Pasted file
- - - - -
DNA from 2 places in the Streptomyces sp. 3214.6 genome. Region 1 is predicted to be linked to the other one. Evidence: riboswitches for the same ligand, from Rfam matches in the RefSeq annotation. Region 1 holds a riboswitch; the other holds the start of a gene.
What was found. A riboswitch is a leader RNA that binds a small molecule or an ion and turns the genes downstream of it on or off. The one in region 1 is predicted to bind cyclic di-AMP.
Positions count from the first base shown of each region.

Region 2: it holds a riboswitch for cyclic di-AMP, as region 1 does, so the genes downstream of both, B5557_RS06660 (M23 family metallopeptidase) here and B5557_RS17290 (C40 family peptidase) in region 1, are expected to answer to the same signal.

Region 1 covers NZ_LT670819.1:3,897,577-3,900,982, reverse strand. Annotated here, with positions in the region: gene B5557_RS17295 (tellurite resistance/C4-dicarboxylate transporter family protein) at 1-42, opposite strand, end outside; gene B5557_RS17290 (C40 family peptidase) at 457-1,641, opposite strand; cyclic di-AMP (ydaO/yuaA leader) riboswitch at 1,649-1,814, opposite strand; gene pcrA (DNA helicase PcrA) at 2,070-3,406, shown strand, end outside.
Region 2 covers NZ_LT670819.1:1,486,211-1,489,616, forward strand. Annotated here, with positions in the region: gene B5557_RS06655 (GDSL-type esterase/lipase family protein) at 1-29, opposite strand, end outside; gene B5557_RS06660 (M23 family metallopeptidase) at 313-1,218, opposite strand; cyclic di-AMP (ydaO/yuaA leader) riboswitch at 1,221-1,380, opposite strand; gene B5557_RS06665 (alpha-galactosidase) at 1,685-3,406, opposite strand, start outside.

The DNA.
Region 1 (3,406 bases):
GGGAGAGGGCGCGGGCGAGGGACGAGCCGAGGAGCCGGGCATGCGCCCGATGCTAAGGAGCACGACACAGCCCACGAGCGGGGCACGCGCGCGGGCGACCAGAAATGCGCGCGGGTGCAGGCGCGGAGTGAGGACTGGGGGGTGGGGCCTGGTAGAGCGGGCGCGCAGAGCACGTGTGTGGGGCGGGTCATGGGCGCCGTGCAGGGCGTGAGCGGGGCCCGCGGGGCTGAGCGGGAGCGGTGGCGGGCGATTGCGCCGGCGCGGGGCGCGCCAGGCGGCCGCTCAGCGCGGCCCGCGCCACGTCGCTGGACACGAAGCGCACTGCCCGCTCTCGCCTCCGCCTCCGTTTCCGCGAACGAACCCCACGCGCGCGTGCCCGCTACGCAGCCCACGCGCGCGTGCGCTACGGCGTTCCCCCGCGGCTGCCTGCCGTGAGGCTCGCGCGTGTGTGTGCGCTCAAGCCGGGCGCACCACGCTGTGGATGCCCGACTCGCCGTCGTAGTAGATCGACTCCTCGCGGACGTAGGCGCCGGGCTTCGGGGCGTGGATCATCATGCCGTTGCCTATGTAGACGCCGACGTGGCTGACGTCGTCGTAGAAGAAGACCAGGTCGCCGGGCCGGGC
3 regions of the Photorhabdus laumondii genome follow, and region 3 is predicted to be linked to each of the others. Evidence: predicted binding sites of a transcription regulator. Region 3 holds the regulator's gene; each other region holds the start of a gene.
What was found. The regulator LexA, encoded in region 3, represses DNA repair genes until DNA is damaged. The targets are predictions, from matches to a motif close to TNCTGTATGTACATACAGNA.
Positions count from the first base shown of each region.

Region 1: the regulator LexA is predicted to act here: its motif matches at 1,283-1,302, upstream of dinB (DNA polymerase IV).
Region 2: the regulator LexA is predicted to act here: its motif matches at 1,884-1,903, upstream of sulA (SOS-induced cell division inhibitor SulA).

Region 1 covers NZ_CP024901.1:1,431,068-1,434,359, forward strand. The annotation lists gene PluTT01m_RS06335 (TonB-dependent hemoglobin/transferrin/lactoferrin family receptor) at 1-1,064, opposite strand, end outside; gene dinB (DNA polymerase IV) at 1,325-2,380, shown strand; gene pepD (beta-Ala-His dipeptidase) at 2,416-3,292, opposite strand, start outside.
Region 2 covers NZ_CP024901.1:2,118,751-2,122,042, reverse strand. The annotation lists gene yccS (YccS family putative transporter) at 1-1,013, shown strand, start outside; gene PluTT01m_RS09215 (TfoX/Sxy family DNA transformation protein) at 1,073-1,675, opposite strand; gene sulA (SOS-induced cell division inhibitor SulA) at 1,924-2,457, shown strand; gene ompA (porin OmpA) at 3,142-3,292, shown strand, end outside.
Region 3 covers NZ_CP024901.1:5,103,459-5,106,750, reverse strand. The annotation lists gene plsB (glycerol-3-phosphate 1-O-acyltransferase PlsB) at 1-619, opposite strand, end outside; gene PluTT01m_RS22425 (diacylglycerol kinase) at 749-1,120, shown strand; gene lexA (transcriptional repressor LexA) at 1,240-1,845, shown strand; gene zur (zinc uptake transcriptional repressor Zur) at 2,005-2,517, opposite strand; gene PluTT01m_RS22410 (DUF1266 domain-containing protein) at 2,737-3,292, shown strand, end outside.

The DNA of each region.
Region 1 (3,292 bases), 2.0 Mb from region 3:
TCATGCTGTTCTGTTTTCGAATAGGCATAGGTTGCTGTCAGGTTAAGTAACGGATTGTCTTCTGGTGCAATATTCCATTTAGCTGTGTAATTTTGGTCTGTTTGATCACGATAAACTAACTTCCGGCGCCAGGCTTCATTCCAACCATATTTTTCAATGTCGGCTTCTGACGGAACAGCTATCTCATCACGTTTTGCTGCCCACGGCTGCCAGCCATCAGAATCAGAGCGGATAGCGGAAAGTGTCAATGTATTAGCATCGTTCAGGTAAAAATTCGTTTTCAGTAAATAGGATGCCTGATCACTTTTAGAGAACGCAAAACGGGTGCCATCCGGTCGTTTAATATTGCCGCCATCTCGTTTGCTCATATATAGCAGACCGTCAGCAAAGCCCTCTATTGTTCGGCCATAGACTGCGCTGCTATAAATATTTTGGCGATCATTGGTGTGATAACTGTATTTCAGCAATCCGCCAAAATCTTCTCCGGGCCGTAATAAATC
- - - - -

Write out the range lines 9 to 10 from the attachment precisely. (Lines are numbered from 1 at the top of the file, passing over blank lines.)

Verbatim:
GGGAGAGGGCGCGGGCGAGGGACGAGCCGAGGAGCCGGGCATGCGCCCGATGCTAAGGAGCACGACACAGCCCACGAGCGGGGCACGCGCGCGGGCGACCAGAAATGCGCGCGGGTGCAGGCGCGGAGTGAGGACTGGGGGGTGGGGCCTGGTAGAGCGGGCGCGCAGAGCACGTGTGTGGGGCGGGTCATGGGCGCCGTGCAGGGCGTGAGCGGGGCCCGCGGGGCTGAGCGGGAGCGGTGGCGGGCGATTGCGCCGGCGCGGGGCGCGCCAGGCGGCCGCTCAGCGCGGCCCGCGCCACGTCGCTGGACACGAAGCGCACTGCCCGCTCTCGCCTCCGCCTCCGTTTCCGCGAACGAACCCCACGCGCGCGTGCCCGCTACGCAGCCCACGCGCGCGTGCGCTACGGCGTTCCCCCGCGGCTGCCTGCCGTGAGGCTCGCGCGTGTGTGTGCGCTCAAGCCGGGCGCACCACGCTGTGGATGCCCGACTCGCCGTCGTAGTAGATCGACTCCTCGCGGACGTAGGCGCCGGGCTTCGGGGCGTGGATCATCATGCCGTTGCCTATGTAGACGCCGACGTGGCTGACGTCGTCGTAGAAGAAGACCAGGTCGCCGGGCCGGGC
3 regions of the Photorhabdus laumondii genome follow, and region 3 is predicted to be linked to each of the others. Evidence: predicted binding sites of a transcription regulator. Region 3 holds the regulator's gene; each other region holds the start of a gene.